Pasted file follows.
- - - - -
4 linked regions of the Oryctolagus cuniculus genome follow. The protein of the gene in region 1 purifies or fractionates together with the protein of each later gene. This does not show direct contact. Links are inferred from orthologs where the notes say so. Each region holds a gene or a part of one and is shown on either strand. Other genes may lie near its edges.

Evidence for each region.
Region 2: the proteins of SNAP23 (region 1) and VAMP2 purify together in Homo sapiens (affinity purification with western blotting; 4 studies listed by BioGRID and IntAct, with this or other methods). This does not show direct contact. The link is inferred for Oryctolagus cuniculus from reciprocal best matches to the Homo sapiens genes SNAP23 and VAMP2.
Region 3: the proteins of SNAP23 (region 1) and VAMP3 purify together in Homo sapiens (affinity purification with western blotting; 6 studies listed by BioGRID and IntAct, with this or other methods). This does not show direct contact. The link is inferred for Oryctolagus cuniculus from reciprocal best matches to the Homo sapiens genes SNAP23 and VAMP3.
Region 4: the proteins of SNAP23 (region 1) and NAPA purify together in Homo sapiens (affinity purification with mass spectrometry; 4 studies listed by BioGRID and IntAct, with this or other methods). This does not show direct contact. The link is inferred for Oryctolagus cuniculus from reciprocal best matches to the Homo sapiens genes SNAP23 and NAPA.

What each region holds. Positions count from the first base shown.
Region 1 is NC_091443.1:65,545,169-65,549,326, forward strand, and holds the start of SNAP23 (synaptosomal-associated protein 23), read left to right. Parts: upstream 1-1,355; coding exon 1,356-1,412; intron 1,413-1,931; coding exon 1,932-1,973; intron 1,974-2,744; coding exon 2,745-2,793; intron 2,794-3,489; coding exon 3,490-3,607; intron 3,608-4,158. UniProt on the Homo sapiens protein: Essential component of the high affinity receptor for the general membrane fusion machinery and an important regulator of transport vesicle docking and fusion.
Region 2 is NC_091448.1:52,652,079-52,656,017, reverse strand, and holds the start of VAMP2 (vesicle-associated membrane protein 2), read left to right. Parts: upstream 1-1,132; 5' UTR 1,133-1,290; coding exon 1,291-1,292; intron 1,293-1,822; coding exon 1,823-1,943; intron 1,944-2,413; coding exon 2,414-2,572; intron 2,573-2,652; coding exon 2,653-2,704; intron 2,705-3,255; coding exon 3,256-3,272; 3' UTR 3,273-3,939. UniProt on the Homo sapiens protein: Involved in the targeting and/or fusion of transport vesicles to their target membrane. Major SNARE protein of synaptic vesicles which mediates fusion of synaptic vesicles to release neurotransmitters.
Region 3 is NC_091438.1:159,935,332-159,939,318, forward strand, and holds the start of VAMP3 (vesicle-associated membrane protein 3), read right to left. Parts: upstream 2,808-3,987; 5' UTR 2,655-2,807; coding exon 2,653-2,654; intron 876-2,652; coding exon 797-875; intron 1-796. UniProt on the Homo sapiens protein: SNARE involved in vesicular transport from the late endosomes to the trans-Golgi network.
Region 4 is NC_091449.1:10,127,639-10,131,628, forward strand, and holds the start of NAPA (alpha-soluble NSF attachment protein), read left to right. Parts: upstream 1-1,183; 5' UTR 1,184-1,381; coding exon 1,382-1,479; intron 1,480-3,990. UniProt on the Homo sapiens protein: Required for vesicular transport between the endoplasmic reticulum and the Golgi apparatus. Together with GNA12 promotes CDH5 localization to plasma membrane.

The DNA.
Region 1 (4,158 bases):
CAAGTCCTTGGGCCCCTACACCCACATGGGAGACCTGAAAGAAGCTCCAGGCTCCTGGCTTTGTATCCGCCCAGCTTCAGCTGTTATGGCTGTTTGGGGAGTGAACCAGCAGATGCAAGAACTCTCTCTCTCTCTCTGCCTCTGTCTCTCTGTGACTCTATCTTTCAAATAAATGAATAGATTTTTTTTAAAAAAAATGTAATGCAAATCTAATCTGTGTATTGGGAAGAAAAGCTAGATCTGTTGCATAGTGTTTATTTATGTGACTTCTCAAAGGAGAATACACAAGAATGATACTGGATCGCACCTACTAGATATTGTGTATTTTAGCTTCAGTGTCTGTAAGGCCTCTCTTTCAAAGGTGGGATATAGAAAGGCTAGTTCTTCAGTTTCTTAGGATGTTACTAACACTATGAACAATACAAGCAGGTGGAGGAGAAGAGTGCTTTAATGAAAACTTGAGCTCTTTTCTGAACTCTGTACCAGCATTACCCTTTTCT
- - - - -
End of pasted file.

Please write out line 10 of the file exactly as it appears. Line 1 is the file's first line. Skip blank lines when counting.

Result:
Region 4 is NC_091449.1:10,127,639-10,131,628, forward strand, and holds the start of NAPA (alpha-soluble NSF attachment protein), read left to right. Parts: upstream 1-1,183; 5' UTR 1,184-1,381; coding exon 1,382-1,479; intron 1,480-3,990. UniProt on the Homo sapiens protein: Required for vesicular transport between the endoplasmic reticulum and the Golgi apparatus. Together with GNA12 promotes CDH5 localization to plasma membrane.